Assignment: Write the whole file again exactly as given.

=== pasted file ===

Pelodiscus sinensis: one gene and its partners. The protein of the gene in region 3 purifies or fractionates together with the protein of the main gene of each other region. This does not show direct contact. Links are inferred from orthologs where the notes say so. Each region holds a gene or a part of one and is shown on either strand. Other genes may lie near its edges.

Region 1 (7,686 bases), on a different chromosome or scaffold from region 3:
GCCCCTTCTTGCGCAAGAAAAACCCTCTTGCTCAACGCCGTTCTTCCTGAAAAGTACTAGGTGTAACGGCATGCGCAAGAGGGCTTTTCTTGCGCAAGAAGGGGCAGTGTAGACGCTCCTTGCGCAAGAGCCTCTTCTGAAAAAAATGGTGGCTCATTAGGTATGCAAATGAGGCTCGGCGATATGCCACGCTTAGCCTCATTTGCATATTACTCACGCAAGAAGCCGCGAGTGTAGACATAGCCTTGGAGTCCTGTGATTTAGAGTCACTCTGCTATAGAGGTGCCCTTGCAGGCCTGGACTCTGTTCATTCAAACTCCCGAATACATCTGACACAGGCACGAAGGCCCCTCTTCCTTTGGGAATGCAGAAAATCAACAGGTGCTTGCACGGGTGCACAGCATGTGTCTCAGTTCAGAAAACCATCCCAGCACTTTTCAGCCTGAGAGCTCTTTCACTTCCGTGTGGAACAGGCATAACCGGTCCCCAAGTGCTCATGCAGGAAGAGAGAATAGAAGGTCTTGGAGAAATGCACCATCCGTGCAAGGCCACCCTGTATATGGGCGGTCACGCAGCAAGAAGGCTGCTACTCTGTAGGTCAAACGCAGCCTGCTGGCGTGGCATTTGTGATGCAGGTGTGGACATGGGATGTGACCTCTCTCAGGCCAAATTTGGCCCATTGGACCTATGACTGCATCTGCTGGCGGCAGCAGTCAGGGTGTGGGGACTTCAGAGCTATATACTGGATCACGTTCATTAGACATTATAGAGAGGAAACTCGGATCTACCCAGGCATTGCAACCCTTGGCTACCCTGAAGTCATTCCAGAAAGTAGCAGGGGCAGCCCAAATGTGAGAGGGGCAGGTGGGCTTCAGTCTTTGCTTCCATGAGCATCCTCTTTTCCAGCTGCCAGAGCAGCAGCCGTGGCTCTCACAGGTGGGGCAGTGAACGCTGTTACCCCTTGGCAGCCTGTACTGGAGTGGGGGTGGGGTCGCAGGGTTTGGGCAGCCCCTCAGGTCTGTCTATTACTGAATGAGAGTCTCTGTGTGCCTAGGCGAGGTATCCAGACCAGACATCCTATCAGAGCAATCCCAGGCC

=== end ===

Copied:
Pelodiscus sinensis: one gene and its partners. The protein of the gene in region 3 purifies or fractionates together with the protein of the main gene of each other region. This does not show direct contact. Links are inferred from orthologs where the notes say so. Each region holds a gene or a part of one and is shown on either strand. Other genes may lie near its edges.

Region 1 (7,686 bases), on a different chromosome or scaffold from region 3:
GCCCCTTCTTGCGCAAGAAAAACCCTCTTGCTCAACGCCGTTCTTCCTGAAAAGTACTAGGTGTAACGGCATGCGCAAGAGGGCTTTTCTTGCGCAAGAAGGGGCAGTGTAGACGCTCCTTGCGCAAGAGCCTCTTCTGAAAAAAATGGTGGCTCATTAGGTATGCAAATGAGGCTCGGCGATATGCCACGCTTAGCCTCATTTGCATATTACTCACGCAAGAAGCCGCGAGTGTAGACATAGCCTTGGAGTCCTGTGATTTAGAGTCACTCTGCTATAGAGGTGCCCTTGCAGGCCTGGACTCTGTTCATTCAAACTCCCGAATACATCTGACACAGGCACGAAGGCCCCTCTTCCTTTGGGAATGCAGAAAATCAACAGGTGCTTGCACGGGTGCACAGCATGTGTCTCAGTTCAGAAAACCATCCCAGCACTTTTCAGCCTGAGAGCTCTTTCACTTCCGTGTGGAACAGGCATAACCGGTCCCCAAGTGCTCATGCAGGAAGAGAGAATAGAAGGTCTTGGAGAAATGCACCATCCGTGCAAGGCCACCCTGTATATGGGCGGTCACGCAGCAAGAAGGCTGCTACTCTGTAGGTCAAACGCAGCCTGCTGGCGTGGCATTTGTGATGCAGGTGTGGACATGGGATGTGACCTCTCTCAGGCCAAATTTGGCCCATTGGACCTATGACTGCATCTGCTGGCGGCAGCAGTCAGGGTGTGGGGACTTCAGAGCTATATACTGGATCACGTTCATTAGACATTATAGAGAGGAAACTCGGATCTACCCAGGCATTGCAACCCTTGGCTACCCTGAAGTCATTCCAGAAAGTAGCAGGGGCAGCCCAAATGTGAGAGGGGCAGGTGGGCTTCAGTCTTTGCTTCCATGAGCATCCTCTTTTCCAGCTGCCAGAGCAGCAGCCGTGGCTCTCACAGGTGGGGCAGTGAACGCTGTTACCCCTTGGCAGCCTGTACTGGAGTGGGGGTGGGGTCGCAGGGTTTGGGCAGCCCCTCAGGTCTGTCTATTACTGAATGAGAGTCTCTGTGTGCCTAGGCGAGGTATCCAGACCAGACATCCTATCAGAGCAATCCCAGGCC